[Note: The headline has been corrected to better describe the company’s type of funding. 9/27/16, 2:09 p.m.] Fortis Therapeutics, a new San Diego biotech, has raised $18 million in initial funding to develop drugs for hard-to-treat prostate and bone marrow cancers.
San Diego’s Avalon Ventures led the Series A round, and has established Fortis at COI Pharma, the firm’s biotech incubator (which now houses 16 life sciences startups). Bregua Corp., Lilly Asia Ventures, Osage University Partners, and Vivo Capital joined in the deal, according to a statement from Avalon.
Fortis is licensing the technology behind the drug program from the University of California, San Francisco, where it was developed in the lab of Bin Liu. Liu has identified a protein on the surface of tumor cells that the cells use to take in nutrients. Fortis declined to divulge more details about the target, but said Liu has submitted a paper on the topic to a scientific journal.
Fortis intends to develop new antibody drug conjugates—a kind of treatment that links a monoclonal antibody with a small-molecule chemical. The antibody, mimicking the body’s own defense system, hones in on the target protein and delivers the small molecule “payload” into the tumor cell.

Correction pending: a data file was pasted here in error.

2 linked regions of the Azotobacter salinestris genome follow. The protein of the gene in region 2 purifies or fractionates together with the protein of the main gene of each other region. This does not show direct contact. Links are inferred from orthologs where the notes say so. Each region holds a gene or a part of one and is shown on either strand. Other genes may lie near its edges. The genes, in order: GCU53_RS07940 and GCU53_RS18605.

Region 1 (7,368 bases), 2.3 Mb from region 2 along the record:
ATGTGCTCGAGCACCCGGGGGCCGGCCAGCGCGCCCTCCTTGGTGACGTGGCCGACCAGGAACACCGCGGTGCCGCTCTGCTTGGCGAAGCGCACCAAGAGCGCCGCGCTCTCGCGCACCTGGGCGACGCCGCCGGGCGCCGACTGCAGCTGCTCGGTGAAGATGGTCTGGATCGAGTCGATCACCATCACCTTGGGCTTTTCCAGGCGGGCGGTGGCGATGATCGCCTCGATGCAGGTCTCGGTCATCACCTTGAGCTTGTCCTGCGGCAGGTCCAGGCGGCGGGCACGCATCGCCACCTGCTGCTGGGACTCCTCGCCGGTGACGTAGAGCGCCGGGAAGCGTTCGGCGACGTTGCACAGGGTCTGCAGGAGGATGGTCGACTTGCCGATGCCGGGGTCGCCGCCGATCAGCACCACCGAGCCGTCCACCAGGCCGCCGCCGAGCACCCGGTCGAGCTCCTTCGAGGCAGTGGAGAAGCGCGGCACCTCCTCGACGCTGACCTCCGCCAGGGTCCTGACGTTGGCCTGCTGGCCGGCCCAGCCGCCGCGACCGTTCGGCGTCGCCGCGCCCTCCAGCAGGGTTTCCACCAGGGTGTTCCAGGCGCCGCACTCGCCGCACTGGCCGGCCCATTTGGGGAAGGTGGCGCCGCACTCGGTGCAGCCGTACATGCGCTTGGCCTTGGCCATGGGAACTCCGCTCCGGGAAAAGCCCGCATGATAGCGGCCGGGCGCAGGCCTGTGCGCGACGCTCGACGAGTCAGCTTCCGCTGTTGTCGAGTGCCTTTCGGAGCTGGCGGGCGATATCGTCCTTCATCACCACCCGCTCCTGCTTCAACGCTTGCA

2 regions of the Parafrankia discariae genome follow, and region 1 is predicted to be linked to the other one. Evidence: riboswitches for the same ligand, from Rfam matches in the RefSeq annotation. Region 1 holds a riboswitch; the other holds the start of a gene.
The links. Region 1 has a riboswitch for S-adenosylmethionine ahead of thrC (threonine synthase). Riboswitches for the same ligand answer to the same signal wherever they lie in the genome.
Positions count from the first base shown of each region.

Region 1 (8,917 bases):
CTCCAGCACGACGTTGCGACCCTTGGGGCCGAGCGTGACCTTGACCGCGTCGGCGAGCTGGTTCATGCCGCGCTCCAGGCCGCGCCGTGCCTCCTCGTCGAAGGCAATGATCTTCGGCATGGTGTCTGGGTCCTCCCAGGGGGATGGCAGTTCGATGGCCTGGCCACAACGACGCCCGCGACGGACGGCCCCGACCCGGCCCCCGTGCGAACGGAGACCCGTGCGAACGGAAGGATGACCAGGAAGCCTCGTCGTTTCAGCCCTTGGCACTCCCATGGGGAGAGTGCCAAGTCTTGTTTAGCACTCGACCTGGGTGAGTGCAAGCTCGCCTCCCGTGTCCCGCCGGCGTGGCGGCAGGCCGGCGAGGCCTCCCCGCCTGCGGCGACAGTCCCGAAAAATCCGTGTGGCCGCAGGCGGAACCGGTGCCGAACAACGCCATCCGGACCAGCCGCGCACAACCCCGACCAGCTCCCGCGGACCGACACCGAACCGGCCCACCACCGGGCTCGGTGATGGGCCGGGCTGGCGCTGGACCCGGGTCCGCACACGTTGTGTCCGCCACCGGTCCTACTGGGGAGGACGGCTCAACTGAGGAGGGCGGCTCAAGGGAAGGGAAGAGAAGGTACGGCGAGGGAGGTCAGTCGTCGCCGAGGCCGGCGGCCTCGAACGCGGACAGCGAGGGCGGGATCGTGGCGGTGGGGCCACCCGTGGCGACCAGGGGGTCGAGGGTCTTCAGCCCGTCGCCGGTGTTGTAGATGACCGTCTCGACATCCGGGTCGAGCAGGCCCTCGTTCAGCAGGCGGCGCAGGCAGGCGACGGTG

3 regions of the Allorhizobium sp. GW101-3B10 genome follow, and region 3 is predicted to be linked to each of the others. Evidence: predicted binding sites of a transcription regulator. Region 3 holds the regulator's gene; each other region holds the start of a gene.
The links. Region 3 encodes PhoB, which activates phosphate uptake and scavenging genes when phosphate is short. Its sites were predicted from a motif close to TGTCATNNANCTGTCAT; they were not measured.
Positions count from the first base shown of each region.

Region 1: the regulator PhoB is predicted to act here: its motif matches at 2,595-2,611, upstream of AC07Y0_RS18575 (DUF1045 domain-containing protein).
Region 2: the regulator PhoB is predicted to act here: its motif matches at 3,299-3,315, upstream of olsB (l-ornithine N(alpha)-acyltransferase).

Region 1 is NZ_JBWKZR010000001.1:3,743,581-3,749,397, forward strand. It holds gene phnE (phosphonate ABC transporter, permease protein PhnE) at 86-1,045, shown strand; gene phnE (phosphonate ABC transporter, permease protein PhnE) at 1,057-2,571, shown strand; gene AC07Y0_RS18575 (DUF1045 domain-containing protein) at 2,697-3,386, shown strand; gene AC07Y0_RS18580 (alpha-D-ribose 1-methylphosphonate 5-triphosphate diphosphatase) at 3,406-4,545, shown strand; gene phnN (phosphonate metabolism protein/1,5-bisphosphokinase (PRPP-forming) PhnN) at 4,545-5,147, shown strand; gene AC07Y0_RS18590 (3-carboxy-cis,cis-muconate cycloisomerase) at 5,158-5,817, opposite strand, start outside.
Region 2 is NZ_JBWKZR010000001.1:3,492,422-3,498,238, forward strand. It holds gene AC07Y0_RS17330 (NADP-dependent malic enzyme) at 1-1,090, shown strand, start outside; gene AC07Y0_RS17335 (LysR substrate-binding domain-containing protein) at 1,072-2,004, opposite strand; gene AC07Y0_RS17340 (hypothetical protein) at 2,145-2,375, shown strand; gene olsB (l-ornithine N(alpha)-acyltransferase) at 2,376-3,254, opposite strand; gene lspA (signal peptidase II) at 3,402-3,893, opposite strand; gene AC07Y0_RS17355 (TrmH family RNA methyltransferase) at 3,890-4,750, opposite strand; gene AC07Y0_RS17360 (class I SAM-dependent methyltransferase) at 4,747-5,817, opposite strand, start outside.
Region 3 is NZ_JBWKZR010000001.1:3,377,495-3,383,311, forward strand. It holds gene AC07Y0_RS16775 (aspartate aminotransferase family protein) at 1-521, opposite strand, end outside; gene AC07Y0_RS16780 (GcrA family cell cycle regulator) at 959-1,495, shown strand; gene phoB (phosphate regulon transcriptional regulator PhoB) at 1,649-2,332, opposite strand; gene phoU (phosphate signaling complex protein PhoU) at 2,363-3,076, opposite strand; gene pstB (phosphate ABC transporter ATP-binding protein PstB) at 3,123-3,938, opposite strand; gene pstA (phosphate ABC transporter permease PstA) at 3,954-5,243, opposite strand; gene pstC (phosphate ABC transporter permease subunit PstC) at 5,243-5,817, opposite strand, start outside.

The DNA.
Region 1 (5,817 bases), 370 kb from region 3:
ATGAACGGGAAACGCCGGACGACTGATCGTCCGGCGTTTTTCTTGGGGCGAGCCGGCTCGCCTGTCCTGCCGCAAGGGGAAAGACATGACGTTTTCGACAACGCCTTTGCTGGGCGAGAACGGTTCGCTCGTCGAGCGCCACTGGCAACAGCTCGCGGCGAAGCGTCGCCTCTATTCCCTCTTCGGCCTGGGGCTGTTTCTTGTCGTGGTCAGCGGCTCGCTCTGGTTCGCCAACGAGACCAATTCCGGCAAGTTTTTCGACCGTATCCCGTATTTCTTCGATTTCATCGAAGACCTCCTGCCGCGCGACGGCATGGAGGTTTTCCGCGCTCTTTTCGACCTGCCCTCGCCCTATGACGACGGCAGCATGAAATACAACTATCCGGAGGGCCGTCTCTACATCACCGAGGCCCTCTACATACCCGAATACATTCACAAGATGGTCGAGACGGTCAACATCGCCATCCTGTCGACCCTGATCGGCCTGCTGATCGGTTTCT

Avalon partner Jay Lichter, who is serving as Fortis CEO, said he would like to begin clinical trials of the lead drug within 18 months in patients with late-stage metastatic multiple myeloma and castrate-resistant prostate cancer who have no other treatment options.
The lead antibody drug conjugate (ADC) itself will not require Fortis to develop any new technology, Lichter said. “We’re not inventing anything on the ADC,” he said. “We’re going with what’s well-known and well-established in terms of putting it together.”
In addition to prostate and multiple myeloma, Lichter said Liu’s lab has studied the lead drug and its target in colorectal cancer and mesothelioma (a rare cancer of the lung and abdomen), and conducted toxicology studies in healthy monkeys. Fortis also has recruited a prominent prostate cancer researcher, Eric Small of UCSF, to the company’s scientific advisory board.